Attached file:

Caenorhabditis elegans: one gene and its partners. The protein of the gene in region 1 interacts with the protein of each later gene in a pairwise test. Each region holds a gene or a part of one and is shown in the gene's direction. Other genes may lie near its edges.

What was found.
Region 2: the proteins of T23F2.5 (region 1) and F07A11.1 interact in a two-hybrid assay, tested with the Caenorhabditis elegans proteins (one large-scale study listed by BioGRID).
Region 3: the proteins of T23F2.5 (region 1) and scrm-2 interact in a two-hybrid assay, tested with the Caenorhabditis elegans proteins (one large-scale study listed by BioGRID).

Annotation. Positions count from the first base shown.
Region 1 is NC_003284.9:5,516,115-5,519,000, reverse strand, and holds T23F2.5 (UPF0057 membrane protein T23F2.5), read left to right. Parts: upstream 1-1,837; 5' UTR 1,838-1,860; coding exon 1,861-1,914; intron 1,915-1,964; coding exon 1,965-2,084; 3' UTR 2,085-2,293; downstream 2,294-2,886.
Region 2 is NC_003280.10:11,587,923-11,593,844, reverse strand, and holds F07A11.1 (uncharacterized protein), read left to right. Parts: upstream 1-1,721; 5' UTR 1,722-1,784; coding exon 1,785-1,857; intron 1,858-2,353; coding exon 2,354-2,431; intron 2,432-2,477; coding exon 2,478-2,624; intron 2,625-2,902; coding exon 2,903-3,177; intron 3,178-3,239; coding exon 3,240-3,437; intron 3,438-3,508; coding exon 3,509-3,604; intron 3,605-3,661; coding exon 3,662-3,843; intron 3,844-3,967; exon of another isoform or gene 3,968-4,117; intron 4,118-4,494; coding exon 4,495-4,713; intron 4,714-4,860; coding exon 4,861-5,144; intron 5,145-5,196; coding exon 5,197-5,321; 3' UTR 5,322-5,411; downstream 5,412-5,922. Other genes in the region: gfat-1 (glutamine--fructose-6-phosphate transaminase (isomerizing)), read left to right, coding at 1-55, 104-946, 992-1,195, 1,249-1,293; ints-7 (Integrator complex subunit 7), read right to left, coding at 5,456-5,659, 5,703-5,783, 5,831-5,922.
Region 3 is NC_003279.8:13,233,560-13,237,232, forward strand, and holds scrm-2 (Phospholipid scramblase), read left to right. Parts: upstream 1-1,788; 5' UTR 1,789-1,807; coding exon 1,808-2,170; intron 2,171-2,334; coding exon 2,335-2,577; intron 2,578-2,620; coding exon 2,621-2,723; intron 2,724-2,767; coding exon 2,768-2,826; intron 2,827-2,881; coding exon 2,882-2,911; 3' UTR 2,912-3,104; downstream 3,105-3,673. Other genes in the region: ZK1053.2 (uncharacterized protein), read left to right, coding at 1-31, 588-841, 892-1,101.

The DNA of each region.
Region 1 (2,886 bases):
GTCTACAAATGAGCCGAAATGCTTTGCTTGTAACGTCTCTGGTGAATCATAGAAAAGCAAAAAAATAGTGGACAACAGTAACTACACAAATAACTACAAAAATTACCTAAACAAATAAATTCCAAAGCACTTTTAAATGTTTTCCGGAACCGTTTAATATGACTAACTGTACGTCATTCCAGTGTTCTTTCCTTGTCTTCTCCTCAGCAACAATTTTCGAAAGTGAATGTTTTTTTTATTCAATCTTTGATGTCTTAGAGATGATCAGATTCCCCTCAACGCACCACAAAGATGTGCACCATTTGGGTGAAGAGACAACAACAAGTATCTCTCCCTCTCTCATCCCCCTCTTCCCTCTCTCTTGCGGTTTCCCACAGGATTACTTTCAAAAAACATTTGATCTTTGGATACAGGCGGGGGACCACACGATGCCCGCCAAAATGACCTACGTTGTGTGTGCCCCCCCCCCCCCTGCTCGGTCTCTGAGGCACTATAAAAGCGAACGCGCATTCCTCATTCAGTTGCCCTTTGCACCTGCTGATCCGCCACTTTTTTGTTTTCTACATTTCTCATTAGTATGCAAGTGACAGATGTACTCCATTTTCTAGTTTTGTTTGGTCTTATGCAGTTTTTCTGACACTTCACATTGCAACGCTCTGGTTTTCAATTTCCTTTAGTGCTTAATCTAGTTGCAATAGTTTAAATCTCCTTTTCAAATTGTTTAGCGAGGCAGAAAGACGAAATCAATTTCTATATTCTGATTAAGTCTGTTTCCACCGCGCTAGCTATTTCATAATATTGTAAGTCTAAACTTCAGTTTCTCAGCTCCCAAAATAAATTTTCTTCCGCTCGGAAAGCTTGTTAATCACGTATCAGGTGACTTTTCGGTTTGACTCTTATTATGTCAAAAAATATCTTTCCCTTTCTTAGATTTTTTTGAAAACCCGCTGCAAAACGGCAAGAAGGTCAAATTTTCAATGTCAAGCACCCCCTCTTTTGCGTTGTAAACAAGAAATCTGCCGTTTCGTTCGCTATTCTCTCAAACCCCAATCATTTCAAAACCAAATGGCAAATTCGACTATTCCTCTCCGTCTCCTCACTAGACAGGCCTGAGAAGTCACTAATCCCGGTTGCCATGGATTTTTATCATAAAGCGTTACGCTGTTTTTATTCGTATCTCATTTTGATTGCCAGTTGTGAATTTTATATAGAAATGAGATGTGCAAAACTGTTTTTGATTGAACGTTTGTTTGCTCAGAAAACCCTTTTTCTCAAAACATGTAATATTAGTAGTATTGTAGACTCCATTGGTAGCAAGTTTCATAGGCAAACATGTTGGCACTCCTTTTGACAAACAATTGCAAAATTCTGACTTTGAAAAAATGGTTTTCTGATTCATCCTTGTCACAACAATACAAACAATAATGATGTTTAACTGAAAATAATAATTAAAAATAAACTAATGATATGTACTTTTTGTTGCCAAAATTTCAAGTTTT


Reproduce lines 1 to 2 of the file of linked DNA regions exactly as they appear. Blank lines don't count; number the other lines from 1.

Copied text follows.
Caenorhabditis elegans: one gene and its partners. The protein of the gene in region 1 interacts with the protein of each later gene in a pairwise test. Each region holds a gene or a part of one and is shown in the gene's direction. Other genes may lie near its edges.

What was found.